Politico’s Natalie Allison reports that some Republicans keep floating the idea of privatizing Social Security and Medicare, despite the political perils involved in raising the idea — and despite the fact that every time the idea is floated, it sinks like a lead balloon.
“Privatizing government entitlement programs has long been a policy goal for some segments of the Republican Party who worry about the federal deficit and the growing share of the federal budget those programs take up,” Allison writes. “But [the programs] are hugely popular with voters, who plan their retirements around those benefits. And in recent years, particularly during the administration of former President Donald Trump, fiscal conservatives and deficit hawks have seen their issues relegated to the back burner while the party focused its messaging on hot-button social issues like immigration, crime and abortion.”
The privatization idea keeps resurfacing, though.
The latest example, Allison writes, is Don Bolduc, the Republican Senate nominee in New Hampshire, who reportedly called for privatizing Medicare during a campaign town hall in August before a spokesperson walked back the comments, telling Politico that the candidate now opposes privatizing Medicare, Medicaid and Social Security.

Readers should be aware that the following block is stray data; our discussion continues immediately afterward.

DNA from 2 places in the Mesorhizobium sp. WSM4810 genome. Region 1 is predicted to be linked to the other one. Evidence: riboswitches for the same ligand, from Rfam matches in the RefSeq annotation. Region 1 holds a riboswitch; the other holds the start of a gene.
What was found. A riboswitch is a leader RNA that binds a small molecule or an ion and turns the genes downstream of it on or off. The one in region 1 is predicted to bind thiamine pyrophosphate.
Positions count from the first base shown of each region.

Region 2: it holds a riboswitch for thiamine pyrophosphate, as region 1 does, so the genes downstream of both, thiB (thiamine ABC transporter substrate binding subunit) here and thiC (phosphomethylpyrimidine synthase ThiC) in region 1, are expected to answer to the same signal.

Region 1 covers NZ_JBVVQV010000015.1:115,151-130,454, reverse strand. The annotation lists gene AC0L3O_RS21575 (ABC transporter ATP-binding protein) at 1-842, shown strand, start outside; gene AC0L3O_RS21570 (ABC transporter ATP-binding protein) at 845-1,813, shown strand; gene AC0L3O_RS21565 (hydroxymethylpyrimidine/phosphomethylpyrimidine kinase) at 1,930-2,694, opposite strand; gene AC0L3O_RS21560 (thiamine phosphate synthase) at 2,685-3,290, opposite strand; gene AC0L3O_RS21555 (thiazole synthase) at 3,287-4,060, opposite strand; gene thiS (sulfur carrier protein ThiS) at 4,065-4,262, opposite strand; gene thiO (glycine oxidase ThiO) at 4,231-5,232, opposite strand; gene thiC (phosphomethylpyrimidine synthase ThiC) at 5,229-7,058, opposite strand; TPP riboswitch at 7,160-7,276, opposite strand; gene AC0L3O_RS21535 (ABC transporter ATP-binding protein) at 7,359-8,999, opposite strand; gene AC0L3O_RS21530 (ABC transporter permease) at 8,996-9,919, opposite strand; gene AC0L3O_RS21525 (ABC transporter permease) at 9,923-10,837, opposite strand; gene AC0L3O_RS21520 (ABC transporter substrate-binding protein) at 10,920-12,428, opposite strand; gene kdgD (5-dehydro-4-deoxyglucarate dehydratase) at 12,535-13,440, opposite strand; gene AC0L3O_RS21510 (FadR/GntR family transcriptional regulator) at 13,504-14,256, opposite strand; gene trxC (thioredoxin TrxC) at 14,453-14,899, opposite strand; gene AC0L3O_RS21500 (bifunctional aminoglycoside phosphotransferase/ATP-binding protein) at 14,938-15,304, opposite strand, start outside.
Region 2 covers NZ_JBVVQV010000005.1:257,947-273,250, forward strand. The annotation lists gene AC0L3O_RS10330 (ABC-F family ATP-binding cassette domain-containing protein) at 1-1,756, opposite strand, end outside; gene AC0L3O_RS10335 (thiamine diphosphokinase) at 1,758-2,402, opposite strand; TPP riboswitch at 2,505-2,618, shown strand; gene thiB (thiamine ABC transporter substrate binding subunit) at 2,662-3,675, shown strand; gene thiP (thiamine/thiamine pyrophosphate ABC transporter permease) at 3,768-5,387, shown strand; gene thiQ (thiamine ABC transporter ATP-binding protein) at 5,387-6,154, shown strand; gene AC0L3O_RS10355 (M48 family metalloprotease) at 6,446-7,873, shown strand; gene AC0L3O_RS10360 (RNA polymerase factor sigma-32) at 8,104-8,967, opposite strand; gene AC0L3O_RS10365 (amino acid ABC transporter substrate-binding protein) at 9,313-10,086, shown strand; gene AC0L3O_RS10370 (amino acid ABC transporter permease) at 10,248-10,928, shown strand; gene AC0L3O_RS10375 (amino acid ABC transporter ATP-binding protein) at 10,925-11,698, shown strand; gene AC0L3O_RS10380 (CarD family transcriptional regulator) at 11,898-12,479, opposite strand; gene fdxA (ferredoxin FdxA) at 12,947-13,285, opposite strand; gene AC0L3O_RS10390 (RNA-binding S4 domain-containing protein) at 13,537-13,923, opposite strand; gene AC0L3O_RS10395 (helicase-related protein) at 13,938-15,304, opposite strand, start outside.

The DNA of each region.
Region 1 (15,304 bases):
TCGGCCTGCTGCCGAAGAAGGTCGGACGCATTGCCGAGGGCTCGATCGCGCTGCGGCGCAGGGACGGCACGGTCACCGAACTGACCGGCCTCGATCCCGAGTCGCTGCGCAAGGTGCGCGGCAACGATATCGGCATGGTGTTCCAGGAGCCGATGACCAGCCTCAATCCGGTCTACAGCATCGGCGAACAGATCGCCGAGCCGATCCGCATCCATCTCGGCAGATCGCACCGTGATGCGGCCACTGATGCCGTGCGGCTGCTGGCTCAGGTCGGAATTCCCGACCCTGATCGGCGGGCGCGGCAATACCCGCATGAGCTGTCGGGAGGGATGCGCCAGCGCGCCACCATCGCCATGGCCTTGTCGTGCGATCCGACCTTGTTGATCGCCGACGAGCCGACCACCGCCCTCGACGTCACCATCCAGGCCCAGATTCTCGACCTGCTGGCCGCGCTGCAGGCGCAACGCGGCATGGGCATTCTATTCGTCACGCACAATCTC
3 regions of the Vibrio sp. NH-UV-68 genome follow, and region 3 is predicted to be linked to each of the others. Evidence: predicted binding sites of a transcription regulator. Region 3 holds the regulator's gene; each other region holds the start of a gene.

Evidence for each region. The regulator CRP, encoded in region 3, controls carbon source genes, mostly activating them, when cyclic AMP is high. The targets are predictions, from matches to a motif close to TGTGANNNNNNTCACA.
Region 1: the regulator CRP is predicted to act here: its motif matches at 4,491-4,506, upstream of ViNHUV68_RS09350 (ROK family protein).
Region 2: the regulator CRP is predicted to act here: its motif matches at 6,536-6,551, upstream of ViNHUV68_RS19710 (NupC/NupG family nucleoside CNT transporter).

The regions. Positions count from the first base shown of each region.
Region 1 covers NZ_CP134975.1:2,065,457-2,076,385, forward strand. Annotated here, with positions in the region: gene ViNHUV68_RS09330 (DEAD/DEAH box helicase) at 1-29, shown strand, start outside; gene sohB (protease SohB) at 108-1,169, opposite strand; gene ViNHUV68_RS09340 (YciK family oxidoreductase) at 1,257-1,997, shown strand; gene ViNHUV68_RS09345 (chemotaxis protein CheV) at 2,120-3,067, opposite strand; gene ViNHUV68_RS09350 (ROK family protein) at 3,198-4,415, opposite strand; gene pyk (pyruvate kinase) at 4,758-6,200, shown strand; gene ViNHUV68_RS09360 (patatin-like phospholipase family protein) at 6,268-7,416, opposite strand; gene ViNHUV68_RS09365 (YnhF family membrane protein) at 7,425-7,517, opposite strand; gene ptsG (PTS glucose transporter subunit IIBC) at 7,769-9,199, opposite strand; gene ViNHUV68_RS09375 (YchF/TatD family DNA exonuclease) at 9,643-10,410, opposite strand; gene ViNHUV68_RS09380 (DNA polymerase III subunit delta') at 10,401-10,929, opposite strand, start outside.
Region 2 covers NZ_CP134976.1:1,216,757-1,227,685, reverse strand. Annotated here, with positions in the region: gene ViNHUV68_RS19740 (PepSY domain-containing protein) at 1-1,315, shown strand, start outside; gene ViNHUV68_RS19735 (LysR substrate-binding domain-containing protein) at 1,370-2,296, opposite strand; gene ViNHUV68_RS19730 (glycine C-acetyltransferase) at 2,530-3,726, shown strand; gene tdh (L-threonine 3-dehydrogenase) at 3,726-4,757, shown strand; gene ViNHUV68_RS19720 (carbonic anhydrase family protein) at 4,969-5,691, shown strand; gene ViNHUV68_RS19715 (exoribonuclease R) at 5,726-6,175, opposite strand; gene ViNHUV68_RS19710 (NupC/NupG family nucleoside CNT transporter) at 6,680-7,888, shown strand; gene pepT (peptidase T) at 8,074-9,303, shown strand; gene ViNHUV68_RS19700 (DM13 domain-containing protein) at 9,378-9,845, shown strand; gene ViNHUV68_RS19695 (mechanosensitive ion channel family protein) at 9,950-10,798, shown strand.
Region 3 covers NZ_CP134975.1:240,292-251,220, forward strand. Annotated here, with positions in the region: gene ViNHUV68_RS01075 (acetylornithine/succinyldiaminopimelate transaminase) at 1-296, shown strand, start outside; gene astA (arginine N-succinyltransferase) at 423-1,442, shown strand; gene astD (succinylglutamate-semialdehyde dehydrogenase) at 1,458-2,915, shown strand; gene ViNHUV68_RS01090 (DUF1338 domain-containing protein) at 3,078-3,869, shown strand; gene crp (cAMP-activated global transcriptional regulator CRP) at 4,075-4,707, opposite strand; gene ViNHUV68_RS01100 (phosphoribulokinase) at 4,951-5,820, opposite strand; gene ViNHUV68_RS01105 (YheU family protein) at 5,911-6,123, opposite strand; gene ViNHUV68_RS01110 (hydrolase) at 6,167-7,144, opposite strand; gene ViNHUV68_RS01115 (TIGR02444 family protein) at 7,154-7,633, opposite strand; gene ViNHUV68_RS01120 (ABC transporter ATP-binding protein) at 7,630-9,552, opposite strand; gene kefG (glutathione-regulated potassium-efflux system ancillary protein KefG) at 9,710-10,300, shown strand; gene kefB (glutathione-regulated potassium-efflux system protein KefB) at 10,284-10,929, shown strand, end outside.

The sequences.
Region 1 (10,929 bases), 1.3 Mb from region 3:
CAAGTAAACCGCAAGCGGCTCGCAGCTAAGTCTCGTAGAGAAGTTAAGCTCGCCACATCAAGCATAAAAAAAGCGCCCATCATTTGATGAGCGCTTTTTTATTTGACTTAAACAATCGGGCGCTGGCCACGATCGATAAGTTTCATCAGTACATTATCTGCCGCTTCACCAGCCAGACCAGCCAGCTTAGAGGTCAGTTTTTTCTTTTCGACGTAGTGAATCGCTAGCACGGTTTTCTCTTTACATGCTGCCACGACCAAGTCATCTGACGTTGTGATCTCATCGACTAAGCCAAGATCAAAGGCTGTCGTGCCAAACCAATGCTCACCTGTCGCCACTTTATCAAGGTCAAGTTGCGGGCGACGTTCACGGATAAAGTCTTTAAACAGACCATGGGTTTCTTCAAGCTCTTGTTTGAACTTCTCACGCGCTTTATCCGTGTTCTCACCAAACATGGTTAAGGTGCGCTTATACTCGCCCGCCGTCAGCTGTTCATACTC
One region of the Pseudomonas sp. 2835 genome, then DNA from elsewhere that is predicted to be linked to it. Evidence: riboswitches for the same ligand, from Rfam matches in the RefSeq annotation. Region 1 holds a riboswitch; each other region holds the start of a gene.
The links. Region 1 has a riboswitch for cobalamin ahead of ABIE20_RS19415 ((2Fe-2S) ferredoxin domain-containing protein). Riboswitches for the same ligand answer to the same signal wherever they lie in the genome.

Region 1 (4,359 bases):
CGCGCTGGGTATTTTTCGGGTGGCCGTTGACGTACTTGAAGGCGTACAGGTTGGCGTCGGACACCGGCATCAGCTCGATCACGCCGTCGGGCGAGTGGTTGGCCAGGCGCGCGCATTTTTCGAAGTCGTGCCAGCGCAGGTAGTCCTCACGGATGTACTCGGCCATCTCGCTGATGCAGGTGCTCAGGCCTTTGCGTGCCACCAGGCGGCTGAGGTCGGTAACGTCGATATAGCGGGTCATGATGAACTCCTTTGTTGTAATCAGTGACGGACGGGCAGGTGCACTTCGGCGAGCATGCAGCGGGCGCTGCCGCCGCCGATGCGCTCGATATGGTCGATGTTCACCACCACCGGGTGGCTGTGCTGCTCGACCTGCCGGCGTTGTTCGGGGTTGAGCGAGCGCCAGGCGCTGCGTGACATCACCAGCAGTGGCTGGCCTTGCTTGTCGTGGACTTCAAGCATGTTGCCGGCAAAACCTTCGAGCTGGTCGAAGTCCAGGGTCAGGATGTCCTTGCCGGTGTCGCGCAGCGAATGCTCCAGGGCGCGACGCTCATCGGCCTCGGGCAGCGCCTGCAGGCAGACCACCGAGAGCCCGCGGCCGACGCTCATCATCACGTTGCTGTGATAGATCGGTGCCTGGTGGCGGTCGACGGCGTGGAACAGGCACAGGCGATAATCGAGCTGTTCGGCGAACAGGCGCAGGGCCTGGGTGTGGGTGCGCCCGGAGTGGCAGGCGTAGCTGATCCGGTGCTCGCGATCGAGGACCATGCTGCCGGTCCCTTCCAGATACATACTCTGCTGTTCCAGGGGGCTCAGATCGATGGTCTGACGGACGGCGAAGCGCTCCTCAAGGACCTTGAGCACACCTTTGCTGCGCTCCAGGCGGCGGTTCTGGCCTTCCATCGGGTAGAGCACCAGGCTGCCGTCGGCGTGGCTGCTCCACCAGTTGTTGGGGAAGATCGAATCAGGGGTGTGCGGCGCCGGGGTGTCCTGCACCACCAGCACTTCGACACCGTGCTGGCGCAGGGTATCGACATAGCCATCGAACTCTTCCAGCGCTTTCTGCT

Blake Masters, the Republican Senate candidate in Arizona, raised the idea of privatizing Social Security at a June forum. He also walked back the comments.
And Republican Sen. Ron Johnson of Wisconsin recently suggested that funding for Social Security and Medicare should be discretionary, not mandatory, meaning that lawmakers would have to approve the spending each year.
The bottom line: Democrats routinely charge that Republicans want to slash Social Security and Medicare, and plenty of GOP candidates seem bent on proving them right.